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> Once you realize this a use for an opposed hind foot that does not involve
> perching becomes immediately apparent - grasping and subduing prey.  In fact
> the closest living analogue to such  a creature - the Secretarybird of
> Africa - uses its  feet in precisely this way.   (Ronald Orenstein)

Secretary birds have really short, weak toes that don't curve much, and can't
really grip things too well. They are unlike the long, flexible toes of
'typical' non-avian theropods and are specially adapted for stamping on snakes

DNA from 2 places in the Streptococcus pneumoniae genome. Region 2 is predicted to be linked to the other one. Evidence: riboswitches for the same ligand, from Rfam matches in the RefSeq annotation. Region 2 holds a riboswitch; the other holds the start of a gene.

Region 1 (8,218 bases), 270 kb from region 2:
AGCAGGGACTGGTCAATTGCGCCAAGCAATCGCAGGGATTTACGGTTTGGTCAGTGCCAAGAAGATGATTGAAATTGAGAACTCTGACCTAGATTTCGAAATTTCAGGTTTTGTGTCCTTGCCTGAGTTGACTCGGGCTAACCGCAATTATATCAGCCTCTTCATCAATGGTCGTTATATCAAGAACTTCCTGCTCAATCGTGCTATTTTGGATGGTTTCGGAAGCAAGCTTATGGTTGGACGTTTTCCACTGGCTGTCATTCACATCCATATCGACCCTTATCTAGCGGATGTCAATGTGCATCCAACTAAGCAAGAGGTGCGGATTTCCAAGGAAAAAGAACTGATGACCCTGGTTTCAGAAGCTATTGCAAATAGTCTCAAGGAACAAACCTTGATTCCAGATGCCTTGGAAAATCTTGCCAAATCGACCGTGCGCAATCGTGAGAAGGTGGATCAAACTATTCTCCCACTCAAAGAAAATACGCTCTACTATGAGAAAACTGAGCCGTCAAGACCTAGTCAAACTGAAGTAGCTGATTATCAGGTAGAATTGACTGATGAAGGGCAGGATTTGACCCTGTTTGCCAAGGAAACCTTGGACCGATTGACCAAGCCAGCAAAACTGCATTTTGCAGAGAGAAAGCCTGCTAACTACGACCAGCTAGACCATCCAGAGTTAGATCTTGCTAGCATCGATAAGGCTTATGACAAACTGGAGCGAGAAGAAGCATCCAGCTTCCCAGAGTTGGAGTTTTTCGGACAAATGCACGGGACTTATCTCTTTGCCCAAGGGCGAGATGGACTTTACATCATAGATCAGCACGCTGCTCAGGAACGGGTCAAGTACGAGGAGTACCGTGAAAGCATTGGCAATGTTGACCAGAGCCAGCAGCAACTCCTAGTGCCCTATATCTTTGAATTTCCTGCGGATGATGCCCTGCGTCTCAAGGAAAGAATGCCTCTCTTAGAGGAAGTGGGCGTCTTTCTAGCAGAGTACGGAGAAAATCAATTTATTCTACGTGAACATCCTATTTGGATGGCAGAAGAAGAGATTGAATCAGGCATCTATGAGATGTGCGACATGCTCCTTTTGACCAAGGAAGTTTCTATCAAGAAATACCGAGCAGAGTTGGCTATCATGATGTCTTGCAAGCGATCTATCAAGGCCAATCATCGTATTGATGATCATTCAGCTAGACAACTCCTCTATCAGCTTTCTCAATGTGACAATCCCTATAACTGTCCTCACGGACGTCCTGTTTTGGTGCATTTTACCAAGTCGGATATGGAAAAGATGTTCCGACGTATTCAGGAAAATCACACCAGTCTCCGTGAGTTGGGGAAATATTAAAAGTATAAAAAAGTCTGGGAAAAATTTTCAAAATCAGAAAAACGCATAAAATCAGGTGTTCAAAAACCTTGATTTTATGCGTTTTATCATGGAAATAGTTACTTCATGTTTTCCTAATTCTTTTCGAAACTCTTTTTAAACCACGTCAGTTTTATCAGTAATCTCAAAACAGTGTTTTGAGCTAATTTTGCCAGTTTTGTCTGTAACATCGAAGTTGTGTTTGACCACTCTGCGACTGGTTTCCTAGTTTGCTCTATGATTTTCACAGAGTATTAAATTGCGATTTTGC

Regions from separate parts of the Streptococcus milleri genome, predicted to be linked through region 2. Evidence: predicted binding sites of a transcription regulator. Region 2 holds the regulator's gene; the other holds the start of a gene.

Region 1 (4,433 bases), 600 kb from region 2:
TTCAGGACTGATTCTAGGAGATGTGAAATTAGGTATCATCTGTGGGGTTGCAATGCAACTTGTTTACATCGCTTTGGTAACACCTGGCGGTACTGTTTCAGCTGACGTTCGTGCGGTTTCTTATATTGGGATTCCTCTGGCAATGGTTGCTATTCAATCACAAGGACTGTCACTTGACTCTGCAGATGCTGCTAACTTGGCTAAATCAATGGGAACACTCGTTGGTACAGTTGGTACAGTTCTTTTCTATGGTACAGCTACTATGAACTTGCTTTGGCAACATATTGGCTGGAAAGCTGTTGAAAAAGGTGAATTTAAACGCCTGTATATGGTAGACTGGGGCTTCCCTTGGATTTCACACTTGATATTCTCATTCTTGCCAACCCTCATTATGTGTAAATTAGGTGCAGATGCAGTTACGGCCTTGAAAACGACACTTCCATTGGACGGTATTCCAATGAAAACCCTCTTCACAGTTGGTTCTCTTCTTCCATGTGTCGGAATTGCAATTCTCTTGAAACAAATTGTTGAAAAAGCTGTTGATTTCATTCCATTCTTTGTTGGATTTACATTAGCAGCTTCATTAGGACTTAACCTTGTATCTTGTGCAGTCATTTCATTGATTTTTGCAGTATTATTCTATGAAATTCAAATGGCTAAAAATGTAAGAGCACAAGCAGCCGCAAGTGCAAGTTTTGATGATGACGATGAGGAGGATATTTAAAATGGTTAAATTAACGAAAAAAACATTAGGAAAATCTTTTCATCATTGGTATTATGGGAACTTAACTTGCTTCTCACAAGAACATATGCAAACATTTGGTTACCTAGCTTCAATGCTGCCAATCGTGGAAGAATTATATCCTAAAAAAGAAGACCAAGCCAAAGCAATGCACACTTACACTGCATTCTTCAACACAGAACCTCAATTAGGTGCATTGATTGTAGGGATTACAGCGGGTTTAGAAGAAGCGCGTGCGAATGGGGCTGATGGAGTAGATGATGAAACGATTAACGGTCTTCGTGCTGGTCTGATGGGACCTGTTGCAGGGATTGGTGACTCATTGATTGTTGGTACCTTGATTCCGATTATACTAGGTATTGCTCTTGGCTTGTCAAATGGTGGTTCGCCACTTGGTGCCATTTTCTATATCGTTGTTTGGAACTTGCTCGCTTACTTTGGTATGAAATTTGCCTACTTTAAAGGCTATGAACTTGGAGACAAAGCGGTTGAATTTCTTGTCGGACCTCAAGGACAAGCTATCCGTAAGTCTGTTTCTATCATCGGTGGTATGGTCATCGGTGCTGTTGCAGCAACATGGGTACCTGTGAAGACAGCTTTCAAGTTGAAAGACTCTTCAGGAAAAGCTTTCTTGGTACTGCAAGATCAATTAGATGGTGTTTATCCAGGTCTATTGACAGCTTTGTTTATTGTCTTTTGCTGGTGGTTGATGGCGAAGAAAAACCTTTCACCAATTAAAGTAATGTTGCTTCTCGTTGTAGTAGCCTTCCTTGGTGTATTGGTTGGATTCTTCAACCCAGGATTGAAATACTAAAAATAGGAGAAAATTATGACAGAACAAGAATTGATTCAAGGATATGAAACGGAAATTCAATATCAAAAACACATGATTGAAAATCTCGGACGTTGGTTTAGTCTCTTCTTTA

and other small fare. 

> An opposable foot can be
> used to subdue small reptiles or even extract them from burrows (as the
> living Harrier-hawks of Africa and Crane-hawk of the New World Tropics do
> very efficiently).

A ?Pliocene Aussie raptor (ornithological sense) that could do this was reported
recently, but I'm unaware of any technical lit. Can anyone help?

Tim - I can't mail you!! I'll try later today..

"You tell that ugly piece of worm-ridden filth he'll get no such pleasure from
us! Right?"  "Urrwa!"